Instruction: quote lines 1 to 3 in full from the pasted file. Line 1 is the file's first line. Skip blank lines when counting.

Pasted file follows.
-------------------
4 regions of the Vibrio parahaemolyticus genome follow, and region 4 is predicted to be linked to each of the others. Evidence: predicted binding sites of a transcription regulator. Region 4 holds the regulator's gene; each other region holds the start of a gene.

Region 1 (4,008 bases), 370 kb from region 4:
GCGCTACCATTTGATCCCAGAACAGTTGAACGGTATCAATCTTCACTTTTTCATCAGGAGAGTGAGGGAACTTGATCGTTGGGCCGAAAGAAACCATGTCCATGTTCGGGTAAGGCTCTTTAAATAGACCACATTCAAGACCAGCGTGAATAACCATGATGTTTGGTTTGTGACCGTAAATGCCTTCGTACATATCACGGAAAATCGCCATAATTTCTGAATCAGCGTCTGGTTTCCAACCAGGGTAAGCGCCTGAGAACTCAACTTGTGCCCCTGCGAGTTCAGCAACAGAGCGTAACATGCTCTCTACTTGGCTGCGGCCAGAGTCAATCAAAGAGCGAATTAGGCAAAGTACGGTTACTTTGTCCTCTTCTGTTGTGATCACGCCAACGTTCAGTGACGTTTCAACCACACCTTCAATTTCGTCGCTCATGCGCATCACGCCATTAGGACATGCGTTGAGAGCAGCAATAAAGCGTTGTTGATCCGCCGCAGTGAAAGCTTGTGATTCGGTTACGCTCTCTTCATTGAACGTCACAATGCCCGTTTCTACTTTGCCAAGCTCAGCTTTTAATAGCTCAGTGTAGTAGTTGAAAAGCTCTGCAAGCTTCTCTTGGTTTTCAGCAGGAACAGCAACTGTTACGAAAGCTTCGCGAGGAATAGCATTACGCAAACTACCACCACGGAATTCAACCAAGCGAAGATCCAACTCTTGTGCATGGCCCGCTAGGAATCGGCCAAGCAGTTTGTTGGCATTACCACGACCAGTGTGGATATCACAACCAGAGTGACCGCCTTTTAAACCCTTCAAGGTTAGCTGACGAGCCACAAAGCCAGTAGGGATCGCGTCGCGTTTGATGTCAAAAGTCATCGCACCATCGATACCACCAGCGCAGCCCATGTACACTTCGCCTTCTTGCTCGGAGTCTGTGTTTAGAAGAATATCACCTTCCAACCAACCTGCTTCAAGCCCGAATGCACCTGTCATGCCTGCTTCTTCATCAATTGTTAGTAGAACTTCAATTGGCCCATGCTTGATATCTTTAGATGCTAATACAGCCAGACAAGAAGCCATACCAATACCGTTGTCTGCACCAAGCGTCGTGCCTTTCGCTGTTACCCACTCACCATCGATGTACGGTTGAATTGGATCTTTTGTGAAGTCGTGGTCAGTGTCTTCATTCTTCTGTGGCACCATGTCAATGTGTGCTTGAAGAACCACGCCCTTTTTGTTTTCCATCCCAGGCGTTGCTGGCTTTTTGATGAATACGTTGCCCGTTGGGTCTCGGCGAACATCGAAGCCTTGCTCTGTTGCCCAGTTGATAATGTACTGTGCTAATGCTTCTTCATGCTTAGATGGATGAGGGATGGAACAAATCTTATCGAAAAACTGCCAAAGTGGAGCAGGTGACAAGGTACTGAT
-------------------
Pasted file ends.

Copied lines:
4 regions of the Vibrio parahaemolyticus genome follow, and region 4 is predicted to be linked to each of the others. Evidence: predicted binding sites of a transcription regulator. Region 4 holds the regulator's gene; each other region holds the start of a gene.

Region 1 (4,008 bases), 370 kb from region 4:
GCGCTACCATTTGATCCCAGAACAGTTGAACGGTATCAATCTTCACTTTTTCATCAGGAGAGTGAGGGAACTTGATCGTTGGGCCGAAAGAAACCATGTCCATGTTCGGGTAAGGCTCTTTAAATAGACCACATTCAAGACCAGCGTGAATAACCATGATGTTTGGTTTGTGACCGTAAATGCCTTCGTACATATCACGGAAAATCGCCATAATTTCTGAATCAGCGTCTGGTTTCCAACCAGGGTAAGCGCCTGAGAACTCAACTTGTGCCCCTGCGAGTTCAGCAACAGAGCGTAACATGCTCTCTACTTGGCTGCGGCCAGAGTCAATCAAAGAGCGAATTAGGCAAAGTACGGTTACTTTGTCCTCTTCTGTTGTGATCACGCCAACGTTCAGTGACGTTTCAACCACACCTTCAATTTCGTCGCTCATGCGCATCACGCCATTAGGACATGCGTTGAGAGCAGCAATAAAGCGTTGTTGATCCGCCGCAGTGAAAGCTTGTGATTCGGTTACGCTCTCTTCATTGAACGTCACAATGCCCGTTTCTACTTTGCCAAGCTCAGCTTTTAATAGCTCAGTGTAGTAGTTGAAAAGCTCTGCAAGCTTCTCTTGGTTTTCAGCAGGAACAGCAACTGTTACGAAAGCTTCGCGAGGAATAGCATTACGCAAACTACCACCACGGAATTCAACCAAGCGAAGATCCAACTCTTGTGCATGGCCCGCTAGGAATCGGCCAAGCAGTTTGTTGGCATTACCACGACCAGTGTGGATATCACAACCAGAGTGACCGCCTTTTAAACCCTTCAAGGTTAGCTGACGAGCCACAAAGCCAGTAGGGATCGCGTCGCGTTTGATGTCAAAAGTCATCGCACCATCGATACCACCAGCGCAGCCCATGTACACTTCGCCTTCTTGCTCGGAGTCTGTGTTTAGAAGAATATCACCTTCCAACCAACCTGCTTCAAGCCCGAATGCACCTGTCATGCCTGCTTCTTCATCAATTGTTAGTAGAACTTCAATTGGCCCATGCTTGATATCTTTAGATGCTAATACAGCCAGACAAGAAGCCATACCAATACCGTTGTCTGCACCAAGCGTCGTGCCTTTCGCTGTTACCCACTCACCATCGATGTACGGTTGAATTGGATCTTTTGTGAAGTCGTGGTCAGTGTCTTCATTCTTCTGTGGCACCATGTCAATGTGTGCTTGAAGAACCACGCCCTTTTTGTTTTCCATCCCAGGCGTTGCTGGCTTTTTGATGAATACGTTGCCCGTTGGGTCTCGGCGAACATCGAAGCCTTGCTCTGTTGCCCAGTTGATAATGTACTGTGCTAATGCTTCTTCATGCTTAGATGGATGAGGGATGGAACAAATCTTATCGAAAAACTGCCAAAGTGGAGCAGGTGACAAGGTACTGAT